The Essex County Improvement Authority is looking for underwriters for an $89 million real-estate lease-back bond deal with Newark that will help New Jersey’s largest city balance its fiscal 2010 budget.
Responses to the authority’s request for proposals are due on Thursday. Officials aim to sell the bonds in late November.
The authority will sell up to $89 million of bonds and use those proceeds to purchase up to 17 properties from Newark, according to the RFP. The city will make lease payments to the authority that will pay down the bonds.
Newark, whose fiscal year ends Dec. 31, will use about $40 million from the property sales to help balance its fiscal 2010 budget. Its fiscal year ends Dec. 31.
The city’s deficit is $83 million. The $40 million from the lease-back plan will help plug that budget gap, along with a 16% increase in property taxes and the elimination of 850 city government positions.
Newark’s Municipal Council approved the fiscal 2010 budget on Thursday.
Officials anticipate the $89 million bond transaction will have two series. Series 2010A bonds will help finance renovations on Newark buildings purchased by the authority and also pay down any outstanding debt tied to the properties, according to the RFP.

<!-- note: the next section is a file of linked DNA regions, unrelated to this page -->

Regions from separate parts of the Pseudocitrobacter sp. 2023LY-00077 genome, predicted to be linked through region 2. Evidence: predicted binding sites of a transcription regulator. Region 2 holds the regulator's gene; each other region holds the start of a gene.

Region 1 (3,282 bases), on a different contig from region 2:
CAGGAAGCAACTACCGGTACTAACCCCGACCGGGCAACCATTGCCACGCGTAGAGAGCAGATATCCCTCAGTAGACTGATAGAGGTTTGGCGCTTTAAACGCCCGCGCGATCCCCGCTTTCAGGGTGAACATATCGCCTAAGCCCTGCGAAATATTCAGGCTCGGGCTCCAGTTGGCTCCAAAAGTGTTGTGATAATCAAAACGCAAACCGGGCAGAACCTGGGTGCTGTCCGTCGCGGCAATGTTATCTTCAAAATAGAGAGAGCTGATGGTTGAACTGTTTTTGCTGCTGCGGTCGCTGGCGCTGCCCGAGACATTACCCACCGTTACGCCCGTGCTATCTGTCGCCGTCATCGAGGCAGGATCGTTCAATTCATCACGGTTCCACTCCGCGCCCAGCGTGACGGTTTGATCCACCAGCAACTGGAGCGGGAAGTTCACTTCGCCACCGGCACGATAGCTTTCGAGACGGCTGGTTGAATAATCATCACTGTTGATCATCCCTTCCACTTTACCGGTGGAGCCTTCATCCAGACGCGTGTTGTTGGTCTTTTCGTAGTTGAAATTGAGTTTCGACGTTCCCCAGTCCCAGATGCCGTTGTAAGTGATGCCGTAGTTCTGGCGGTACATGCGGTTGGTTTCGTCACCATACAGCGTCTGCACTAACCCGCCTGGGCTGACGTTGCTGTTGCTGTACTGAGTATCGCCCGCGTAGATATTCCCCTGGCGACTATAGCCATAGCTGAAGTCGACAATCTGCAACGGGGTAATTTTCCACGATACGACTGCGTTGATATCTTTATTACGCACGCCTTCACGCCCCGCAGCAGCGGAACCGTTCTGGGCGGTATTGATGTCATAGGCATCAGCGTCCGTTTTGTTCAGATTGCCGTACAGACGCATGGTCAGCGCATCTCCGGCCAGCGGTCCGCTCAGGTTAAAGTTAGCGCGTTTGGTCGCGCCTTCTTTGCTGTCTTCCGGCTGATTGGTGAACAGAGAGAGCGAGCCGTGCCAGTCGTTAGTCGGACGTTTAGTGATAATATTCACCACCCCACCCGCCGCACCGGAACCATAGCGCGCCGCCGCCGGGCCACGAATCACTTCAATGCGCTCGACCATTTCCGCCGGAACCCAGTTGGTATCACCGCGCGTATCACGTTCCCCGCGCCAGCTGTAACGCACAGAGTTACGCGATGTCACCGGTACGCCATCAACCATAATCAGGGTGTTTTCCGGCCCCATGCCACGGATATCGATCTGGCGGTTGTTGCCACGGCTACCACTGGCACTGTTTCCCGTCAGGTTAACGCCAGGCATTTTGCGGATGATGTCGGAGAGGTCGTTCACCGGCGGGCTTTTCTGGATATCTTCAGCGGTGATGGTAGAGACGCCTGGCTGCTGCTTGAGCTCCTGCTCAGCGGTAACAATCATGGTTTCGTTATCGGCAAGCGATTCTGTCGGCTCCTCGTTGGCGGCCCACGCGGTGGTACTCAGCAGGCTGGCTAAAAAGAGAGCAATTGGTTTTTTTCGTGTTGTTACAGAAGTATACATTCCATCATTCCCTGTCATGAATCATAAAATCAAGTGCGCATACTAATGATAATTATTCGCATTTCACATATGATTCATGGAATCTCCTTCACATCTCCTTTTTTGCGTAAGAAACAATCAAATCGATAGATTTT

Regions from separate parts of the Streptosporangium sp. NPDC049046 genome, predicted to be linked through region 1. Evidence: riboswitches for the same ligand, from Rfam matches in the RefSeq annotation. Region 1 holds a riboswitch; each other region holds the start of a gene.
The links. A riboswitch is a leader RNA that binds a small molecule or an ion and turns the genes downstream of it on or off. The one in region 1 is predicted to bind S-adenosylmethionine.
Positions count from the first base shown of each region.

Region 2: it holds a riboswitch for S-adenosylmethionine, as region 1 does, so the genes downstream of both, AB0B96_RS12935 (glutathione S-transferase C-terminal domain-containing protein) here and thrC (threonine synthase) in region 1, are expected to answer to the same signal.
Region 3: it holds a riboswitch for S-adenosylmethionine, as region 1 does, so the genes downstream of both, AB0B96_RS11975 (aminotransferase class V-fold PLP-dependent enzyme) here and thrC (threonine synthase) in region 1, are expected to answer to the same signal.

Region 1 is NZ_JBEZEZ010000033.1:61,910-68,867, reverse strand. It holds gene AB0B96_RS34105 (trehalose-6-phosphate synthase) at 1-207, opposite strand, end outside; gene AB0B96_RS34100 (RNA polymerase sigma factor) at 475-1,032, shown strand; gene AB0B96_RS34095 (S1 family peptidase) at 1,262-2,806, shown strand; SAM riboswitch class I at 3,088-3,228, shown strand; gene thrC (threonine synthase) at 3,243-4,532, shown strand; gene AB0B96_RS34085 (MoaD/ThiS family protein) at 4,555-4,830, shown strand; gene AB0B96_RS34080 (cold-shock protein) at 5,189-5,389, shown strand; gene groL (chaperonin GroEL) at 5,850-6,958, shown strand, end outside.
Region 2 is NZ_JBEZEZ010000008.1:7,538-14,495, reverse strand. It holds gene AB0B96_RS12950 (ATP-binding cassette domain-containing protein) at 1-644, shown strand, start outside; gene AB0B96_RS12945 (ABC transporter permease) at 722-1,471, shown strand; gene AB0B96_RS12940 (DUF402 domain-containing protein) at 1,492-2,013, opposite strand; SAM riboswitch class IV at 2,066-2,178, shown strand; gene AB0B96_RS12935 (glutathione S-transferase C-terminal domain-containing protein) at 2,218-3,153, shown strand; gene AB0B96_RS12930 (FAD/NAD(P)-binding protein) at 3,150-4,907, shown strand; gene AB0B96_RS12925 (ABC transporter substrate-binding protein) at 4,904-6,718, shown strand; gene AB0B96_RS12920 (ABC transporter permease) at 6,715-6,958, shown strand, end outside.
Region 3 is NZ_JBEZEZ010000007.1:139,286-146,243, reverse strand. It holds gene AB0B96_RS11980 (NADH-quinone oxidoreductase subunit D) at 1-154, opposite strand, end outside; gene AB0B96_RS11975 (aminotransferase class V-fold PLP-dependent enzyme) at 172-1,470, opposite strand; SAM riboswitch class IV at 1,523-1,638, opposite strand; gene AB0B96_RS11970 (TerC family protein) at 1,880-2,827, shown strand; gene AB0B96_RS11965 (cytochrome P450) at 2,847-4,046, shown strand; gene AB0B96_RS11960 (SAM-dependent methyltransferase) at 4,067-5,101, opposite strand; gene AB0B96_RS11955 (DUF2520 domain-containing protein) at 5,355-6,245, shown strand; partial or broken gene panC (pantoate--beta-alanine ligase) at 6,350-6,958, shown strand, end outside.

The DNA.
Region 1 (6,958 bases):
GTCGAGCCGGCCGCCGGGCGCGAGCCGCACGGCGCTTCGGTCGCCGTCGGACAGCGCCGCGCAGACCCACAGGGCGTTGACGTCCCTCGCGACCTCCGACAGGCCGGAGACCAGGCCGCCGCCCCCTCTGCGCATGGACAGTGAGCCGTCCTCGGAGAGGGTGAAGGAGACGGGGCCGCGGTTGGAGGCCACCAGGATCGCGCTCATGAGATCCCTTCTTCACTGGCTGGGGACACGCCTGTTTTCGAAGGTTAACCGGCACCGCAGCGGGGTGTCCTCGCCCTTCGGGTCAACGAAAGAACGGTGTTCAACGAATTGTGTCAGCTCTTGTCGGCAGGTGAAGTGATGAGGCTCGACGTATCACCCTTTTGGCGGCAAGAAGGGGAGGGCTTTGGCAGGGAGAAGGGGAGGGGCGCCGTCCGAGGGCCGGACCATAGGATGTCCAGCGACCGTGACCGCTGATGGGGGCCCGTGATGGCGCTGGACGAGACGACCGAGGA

The Series 2010A bonds will not be subject to New Jersey’s 2% property-tax cap. In 2011, local governments will not be able to raise property taxes by more than two percentage points, except for debt-service requirements and pension and health care costs.
The Series 2010A bonds may include a subseries of bonds that will advance refund previous debt. The bonds could be subject to federal tax.
The Series 2010B bonds will finance the authority’s purchase of up to 17 Newark properties. Those bonds will be subject to the state’s 2% property-tax ceiling, according to the RFP.
“The city’s lease payments under the lease for the Series 2010B bonds will need to be paid within the limitations of the 2% tax cap levy,” the RFP reads.
Newark’s lease payments to the authority will be equal to the principal and interest payments on the bonds. The city may use property taxes or other revenue sources to meet its lease payments to the authority.
The authority is looking for banks with New Jersey experience and prior work with “challenged credits and unique credit structures.”
“The underwriter shall be selected based on an evaluation of the responses of the most advantageous technical proposal to help the authority achieve its goal of achieving the lowest cost of borrowing,” the RFP reads.
Interested firms must provide a structuring and marketing plan that includes issuing the bonds through a public offering or a private placement, potential investors, and spreads to Municipal Market Data based on three different credit ratings. Those ratings are A2 with a negative outlook, Baa1, and unrated.
Moody’s Investors Service rates Newark’s $500 million of outstanding debt A2 with a negative outlook. In mid-August, it placed the city on credit review for possible downgrade.